Erika La Tour Eiffel, 37, a former soldier who lives in San Francisco, has been in love with objects before. Her first infatuation was with Lance, a bow that helped her to become a world-class archer, she is fond of the Berlin Wall and she claims to have a physical relationship with a piece of fence she keeps in her bedroom. But it is the Eiffel Tower she has pledged to love honor and obey in an intimate ceremony attended by a handful of friends. She has changed her name legally to reflect the bond.
Next story is that of a man who married himself. 39-year-old Liu Ye from Zhuhai city, China, has married himself in front of more than 100 guests at a traditional courtyard. He, and the foam cut-out of himself in a red bridal dress, were attended by one bridesmaid and one groomsman. On the way out he bowed to the ancestors and to senior guests in return for blessings. Lui denies being gay but says he could be “a bit narcissistic” according to local media reports. “There are many reasons for marrying myself, but mainly to express my dissatisfaction with reality,” Lui said. “This marriage makes me whole again. My definition of marriage is different from others.”
Eija-Riitta Berliner-Mauer, 54, whose surname means Berlin Wall in German, wed the concrete structure in 1979 after being diagnosed with a condition called Objectum-Sexuality. Mrs Berliner-Mauer, whose fetish is said to have its roots in childhood, claimed she fell in love with the structure when she first saw it on television when she was seven. She began collecting “his” pictures and saving up for visits. On her sixth trip in 1979 they tied the knot before a handful of guests. While she remains a virgin with humans, she insists she has a full, loving relationship with the wall. While the rest of mankind rejoiced when the Wall, erected by the Soviets in 1961 to halt an exodus from East to West Berlin, was largely torn down in 1989, its “wife” was horrified. She’s never been back and now keeps models depicting “his” former glory.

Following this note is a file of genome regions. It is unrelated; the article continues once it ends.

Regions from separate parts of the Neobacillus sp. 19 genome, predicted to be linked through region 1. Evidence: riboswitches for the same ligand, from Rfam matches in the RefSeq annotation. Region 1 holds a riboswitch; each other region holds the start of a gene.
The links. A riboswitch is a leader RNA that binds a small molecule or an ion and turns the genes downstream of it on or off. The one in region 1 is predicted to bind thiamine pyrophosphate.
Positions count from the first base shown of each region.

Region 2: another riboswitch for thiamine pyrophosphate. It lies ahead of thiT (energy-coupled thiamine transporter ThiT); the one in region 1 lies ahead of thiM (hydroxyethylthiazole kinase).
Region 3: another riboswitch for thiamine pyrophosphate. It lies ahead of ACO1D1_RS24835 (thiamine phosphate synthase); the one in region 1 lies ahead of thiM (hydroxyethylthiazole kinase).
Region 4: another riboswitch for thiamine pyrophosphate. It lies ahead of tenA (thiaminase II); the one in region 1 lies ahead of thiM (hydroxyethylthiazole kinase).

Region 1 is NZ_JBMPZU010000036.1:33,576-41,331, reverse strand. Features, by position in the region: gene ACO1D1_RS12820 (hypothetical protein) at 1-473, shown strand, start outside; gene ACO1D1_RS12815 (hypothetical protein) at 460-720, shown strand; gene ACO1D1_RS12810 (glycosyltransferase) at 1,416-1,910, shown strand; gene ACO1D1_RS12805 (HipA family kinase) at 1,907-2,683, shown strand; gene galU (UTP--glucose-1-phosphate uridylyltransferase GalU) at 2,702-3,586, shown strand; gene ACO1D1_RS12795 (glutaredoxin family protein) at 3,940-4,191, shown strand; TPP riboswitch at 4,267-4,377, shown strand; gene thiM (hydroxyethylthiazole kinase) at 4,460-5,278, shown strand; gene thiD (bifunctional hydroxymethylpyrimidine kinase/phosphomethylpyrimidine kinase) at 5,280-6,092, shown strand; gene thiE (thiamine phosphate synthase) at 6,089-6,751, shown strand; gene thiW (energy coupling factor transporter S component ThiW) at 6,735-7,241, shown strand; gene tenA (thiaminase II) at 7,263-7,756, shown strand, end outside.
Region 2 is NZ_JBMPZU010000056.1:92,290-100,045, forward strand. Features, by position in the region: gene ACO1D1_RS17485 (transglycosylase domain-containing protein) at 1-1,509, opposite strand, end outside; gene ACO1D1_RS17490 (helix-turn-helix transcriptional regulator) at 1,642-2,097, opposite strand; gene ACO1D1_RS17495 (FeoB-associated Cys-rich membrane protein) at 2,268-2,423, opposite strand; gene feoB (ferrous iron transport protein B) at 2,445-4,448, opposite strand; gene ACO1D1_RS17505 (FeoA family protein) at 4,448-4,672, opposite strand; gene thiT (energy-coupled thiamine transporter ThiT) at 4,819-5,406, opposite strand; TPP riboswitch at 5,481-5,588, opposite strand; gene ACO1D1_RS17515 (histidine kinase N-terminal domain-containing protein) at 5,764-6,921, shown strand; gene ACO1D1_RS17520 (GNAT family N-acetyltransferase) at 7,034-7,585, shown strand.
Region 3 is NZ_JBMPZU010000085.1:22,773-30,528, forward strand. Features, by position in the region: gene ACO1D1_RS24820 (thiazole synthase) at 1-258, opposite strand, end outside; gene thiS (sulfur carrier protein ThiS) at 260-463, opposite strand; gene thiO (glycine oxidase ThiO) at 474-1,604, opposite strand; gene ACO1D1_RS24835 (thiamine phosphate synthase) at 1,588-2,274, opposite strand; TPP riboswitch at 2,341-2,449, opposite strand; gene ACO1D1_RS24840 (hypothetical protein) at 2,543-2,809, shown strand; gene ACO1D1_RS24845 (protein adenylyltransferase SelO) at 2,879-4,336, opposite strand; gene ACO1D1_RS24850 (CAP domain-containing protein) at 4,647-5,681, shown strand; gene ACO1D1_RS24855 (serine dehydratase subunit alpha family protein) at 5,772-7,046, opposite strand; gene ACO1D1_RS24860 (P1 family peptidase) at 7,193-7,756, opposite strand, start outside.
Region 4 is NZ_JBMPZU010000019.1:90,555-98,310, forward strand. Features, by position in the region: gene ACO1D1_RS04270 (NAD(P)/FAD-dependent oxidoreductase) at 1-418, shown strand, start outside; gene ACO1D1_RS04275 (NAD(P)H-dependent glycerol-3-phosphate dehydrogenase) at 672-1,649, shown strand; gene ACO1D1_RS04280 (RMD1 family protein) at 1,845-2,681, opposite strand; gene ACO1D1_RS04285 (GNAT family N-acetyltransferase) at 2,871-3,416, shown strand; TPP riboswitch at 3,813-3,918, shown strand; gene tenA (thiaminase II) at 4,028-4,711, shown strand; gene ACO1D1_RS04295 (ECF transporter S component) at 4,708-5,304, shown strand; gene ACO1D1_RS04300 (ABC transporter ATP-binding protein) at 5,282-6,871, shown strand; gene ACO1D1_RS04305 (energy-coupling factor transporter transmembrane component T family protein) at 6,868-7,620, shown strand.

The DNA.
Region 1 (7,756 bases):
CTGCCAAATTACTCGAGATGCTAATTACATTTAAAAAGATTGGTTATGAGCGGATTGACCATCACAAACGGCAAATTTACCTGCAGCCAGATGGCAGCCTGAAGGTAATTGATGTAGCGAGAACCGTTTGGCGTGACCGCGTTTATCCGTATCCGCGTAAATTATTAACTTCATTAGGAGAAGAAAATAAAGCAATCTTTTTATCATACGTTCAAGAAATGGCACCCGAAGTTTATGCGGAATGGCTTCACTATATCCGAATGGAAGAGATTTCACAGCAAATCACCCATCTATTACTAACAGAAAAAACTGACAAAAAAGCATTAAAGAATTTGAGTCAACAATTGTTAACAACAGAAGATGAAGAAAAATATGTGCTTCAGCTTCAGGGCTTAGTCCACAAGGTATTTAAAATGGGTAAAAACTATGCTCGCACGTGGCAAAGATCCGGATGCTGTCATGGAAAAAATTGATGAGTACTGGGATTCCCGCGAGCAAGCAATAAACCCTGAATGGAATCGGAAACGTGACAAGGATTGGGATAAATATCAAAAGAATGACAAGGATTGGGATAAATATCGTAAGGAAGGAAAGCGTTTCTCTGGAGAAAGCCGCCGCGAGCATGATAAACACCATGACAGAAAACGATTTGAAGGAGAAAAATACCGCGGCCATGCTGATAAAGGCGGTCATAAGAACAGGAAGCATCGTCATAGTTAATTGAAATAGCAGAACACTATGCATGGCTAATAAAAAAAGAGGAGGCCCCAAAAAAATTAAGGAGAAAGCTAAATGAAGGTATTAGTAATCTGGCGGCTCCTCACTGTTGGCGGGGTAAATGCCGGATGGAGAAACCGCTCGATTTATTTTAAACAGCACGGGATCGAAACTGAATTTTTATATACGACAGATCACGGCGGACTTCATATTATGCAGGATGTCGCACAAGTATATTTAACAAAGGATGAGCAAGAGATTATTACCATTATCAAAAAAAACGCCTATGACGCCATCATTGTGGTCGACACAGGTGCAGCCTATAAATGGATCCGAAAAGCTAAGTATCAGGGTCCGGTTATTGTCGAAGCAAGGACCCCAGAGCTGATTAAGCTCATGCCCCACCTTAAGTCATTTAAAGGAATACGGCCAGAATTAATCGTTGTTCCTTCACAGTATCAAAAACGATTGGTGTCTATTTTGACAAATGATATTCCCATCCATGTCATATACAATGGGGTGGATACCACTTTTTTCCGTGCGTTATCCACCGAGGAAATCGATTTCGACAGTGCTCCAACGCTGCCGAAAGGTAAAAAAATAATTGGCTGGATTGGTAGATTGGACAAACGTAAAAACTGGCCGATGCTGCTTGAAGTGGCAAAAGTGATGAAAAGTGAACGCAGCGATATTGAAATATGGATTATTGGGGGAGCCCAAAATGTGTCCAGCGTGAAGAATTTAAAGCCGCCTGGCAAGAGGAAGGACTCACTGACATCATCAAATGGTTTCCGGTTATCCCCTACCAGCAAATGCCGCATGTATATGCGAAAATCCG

Magali Jaskiewicz and Jonathan George had planned to wed at their local town hall in November 2008, but he was killed just two days before the ceremony in a motorcycle accident. Ms Jaskiewitz, 32, used a little-known section of the French civil code that allows posthumous marriages if all the formalities for the wedding were completed before one of the partners died, including the setting of a date. She proved to officials that she and Mr George had been living together since 2004 and that they shared a bank account. She also provided a photo of the wedding dress she had bought to wear to their wedding. According to French interior ministry officials, around ten posthumous marriages are carried out each year in France.
True love can take many forms. In this case, it has taken the form of a Korean man falling in love with, and eventually marrying, a large pillow with a picture of a woman on it. Lee Jin-gyu fell for his ‘dakimakura’ – a kind of large, huggable pillow from Japan, often with a picture of a popular anime character printed on the side. In Lee’s case, his beloved pillow has an image of Fate Testarossa, from the ‘magical girl’ anime series Mahou Shoujo Lyrical Nanoha. Now the 28-year-old otaku (a Japanese term that roughly translates to somewhere between ‘obsessive’ and ‘nerd’) has wed the pillow in a special ceremony, after fitting it out with a wedding dress for the service in front of a local priest. Their nuptials were eagerly chronicled by the local media.”